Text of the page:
Elon Musk-led private space exploration company SpaceX, created history yesterday when it successfully landed part of its Falcon 9 rocket on a drone ship at sea despite high winds. The rocket separated from the Dragon spacecraft that had on board cargo for the International Space Station (ISS).
According to commentators, the landing demonstrated the ability of commercial spaceflight industry to operate reusable rockets. This was not the first time that SpaceX had tried to land a rocket on a drone ship, but the attempt was the first successful one. There had been a number of instances of landing rockets on a static pad.
"It's another step toward the stars. In order for us to really open up access to space we have to have full and rapid reusability," an elated Elon Musk, head of SpaceX, said at a press conference.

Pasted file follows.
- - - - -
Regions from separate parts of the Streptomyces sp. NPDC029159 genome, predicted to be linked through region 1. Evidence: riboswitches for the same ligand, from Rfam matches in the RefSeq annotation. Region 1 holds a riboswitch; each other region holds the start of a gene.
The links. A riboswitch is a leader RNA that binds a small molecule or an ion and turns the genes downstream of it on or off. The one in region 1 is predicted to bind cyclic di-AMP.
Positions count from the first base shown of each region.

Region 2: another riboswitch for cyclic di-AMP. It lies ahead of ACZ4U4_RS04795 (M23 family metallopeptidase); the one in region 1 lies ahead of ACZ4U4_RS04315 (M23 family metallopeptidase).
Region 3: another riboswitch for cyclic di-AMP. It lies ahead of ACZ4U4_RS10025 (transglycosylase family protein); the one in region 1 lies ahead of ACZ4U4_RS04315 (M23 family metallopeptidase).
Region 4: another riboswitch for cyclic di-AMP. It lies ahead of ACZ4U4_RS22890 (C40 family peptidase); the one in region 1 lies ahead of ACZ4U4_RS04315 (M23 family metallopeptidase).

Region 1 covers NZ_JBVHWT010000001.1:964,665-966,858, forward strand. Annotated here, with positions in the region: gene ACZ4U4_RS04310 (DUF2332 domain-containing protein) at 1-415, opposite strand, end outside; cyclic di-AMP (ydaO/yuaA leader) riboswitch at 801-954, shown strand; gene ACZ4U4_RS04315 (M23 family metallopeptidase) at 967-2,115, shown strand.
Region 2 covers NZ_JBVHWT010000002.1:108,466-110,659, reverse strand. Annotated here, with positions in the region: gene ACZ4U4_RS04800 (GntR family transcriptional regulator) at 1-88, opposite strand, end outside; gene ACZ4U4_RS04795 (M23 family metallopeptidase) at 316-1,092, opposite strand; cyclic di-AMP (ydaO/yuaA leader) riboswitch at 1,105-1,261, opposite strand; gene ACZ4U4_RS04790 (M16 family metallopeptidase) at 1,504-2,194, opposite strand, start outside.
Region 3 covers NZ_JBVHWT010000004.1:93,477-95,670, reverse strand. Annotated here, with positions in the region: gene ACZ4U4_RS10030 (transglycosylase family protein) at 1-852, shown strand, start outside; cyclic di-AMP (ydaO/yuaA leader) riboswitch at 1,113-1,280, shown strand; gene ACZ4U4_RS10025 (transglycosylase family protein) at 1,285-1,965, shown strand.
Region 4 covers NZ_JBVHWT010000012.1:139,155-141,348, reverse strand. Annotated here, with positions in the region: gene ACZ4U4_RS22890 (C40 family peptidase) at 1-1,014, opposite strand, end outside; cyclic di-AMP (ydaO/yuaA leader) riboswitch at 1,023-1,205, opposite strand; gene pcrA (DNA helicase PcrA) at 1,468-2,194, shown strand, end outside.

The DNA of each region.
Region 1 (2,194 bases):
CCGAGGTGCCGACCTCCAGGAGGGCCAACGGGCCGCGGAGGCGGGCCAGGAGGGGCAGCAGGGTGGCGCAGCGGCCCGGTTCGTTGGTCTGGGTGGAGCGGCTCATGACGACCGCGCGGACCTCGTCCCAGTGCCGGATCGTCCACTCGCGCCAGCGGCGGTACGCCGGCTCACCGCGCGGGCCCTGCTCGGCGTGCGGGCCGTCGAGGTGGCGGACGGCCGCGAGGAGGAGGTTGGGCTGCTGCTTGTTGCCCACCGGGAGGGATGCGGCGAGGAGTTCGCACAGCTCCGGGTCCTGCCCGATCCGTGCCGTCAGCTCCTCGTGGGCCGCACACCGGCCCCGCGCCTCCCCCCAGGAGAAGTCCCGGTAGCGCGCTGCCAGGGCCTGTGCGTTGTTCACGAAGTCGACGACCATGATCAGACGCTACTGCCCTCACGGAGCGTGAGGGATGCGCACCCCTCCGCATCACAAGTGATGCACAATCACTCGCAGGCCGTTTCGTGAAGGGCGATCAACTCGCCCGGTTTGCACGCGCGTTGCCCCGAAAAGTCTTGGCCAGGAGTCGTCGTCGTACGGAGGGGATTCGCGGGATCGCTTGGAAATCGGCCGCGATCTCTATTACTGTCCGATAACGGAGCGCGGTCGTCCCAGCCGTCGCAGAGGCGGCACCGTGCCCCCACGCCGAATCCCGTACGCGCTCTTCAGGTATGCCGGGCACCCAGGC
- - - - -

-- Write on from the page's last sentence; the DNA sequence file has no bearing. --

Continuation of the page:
"What was different about this [landing] is that the rocket landed instead of putting a hole in the ship or tipping over," he joked, CNN reported.
Both Musk, and Jeff Bezos, the Amazon CEO who also happened to be the founder of private space company Blue Origin, had been trying to master the successful operation of rocket landing. According to commentators, the success of landing the rocket at sea could go a long way in terms application of reusable rockets. Making use of reusable rockets saved money and time for the company.
"Reusability is important. It will take us a few years to make that efficient, Musk added.
Friday's development comes as yet another major milestone in the quest for billionaire entrepreneur Elon Musk and his privately-owned Space Exploration Technologies to develop a cheap, reusable rocket.
With the lift-off at 4:43 pm EDT from Cape Canaveral Space Exploration Technologies resumed resupply flights for NASA following a launch accident in June 2015 that destroyed a cargo payload for the space station.